Remembering Adrienne: Taking a stand against the system

Peter Cluskey recounts how his wife, Adrienne, died on New Year's Eve after a Dutch hospital "lost" tests results in 2011 that showed she had cancer.

After fighting the Dutch healthcare system for six years until she died on New Year’s Eve, my wife Adrienne Cullen and I were totally at one about why so many bad things happen in hospitals in the Netherlands: Because regulation is based on trust.

Hospitals need to be regulated not because they are filled with people with malign intent towards patients, but because they are enormous, complex, incredibly expensive, multi-disciplinary ‘cities’, where communication is haphazard at best, and the idea of any one individual or committee having an overview is nonsense.

Adrienne about to fly over Malta in an ancient Cessna
Adrienne about to fly over Malta in an ancient Cessna

Patients, these hospitals figure, need to be kept firmly where they belong — in the waiting room. That’s not to be naïve. Of course, without procedures nothing will work. The problem, however, in failing to have a culture of partnership between doctors and patients is that when things go wrong, who loses out? Not the hospital. It’s a fact of corporate life that when large institutions are challenged, they do what it takes to survive — and often that’s not a pretty sight.

In Adrienne’s case that bad behaviour meant the UMC (University Medical Centre) Utrecht not reporting to the health inspectorate in 2013 that a researcher had ‘found’ test results that had been ‘lost’ in 2011, and which showed that the patient involved had cervical cancer which must have advanced during that time. Their Bart Simpson-esque logic was that so much time had elapsed, no useful lessons could be learned by reporting themselves for their negligence — even though it was during those two years that Adrienne’s cancer had not just advanced but become terminal.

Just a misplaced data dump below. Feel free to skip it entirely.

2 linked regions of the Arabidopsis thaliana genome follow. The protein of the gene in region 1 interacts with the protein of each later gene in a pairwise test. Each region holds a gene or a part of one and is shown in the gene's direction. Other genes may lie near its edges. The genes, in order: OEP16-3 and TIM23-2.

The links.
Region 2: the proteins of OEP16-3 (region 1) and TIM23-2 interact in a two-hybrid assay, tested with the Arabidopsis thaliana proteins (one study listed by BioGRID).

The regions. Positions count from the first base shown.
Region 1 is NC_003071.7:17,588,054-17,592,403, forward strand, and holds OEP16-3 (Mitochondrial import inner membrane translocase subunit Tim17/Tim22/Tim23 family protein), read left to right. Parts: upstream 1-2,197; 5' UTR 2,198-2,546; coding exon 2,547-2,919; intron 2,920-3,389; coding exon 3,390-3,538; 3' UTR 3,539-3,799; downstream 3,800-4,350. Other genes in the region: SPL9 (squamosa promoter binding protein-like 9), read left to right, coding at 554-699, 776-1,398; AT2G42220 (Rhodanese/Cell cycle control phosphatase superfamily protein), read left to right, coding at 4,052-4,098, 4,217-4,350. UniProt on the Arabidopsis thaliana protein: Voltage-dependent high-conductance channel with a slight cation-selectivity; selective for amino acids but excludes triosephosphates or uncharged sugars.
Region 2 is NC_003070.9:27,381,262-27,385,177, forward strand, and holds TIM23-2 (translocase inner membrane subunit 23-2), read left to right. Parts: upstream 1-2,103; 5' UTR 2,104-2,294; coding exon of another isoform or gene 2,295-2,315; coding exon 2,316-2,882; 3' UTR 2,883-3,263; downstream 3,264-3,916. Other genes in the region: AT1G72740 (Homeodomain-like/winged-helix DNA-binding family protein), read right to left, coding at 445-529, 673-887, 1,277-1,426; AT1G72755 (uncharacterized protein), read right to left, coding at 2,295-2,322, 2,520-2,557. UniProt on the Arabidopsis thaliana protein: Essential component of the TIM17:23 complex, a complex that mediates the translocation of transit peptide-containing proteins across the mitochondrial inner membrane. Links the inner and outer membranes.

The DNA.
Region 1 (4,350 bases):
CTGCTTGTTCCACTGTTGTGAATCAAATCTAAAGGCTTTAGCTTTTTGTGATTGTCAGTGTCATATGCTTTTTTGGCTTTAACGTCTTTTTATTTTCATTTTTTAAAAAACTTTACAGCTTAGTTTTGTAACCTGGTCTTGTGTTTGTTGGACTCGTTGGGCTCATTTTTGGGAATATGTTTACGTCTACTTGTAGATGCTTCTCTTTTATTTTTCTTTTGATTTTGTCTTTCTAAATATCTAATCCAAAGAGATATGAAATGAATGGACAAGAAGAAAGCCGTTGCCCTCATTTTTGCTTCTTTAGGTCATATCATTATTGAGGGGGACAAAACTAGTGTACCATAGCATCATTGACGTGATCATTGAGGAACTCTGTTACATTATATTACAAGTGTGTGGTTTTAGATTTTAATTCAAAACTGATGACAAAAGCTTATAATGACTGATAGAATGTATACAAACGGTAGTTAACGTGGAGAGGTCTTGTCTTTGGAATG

Adrienne and husband Peter at her UCC conferring
Adrienne and husband Peter at her UCC conferring

Despite protests from Adrienne and one of its most senior doctors, the hospital used much the same self-serving logic to avoid carrying out an investigation into what happened to Adrienne’s test results, whether a transition from paper to electronic filing played any part, and if so, how likely it was statistically that hers were the only results lost? That begs the awful question: Are there others out there who don’t yet know what awaits them?

When it became clear that Adrienne was not about to slink away quietly with €130,000 as compensation for losing her life — that was the Dutch courts’ highest award at the time — the hospital instructed its doctors that all communication was to be through its legal department, insurers, and loss adjusters. This was a challenge that Adrienne, tired and sick-unto-death though she was, accepted with a resolve powered by pure disgust. “I suppose it’s hardball time,” she smiled at me with resignation.

That’s why she called her book Deny, Dismiss, Dehumanize: What Happened When I Went to Hospital. I was with her every step of the way, and that just about sums it up. Her ‘3 Ds’, as we called them.

Would her remaining months be worthwhile if she bowed to what we saw as bullying a dying woman? “No” was her answer. She never wavered. The doctors’ adage, ‘First, do not harm’, seemed like a quaint idea from a distant galaxy.

In fact, one of her doctors told me afterwards: “It was the biggest mistake of my career: Allowing m

yself to be told by the people who run this hospital how I should or should not deal with one of my own patients. It still makes me feel ashamed.”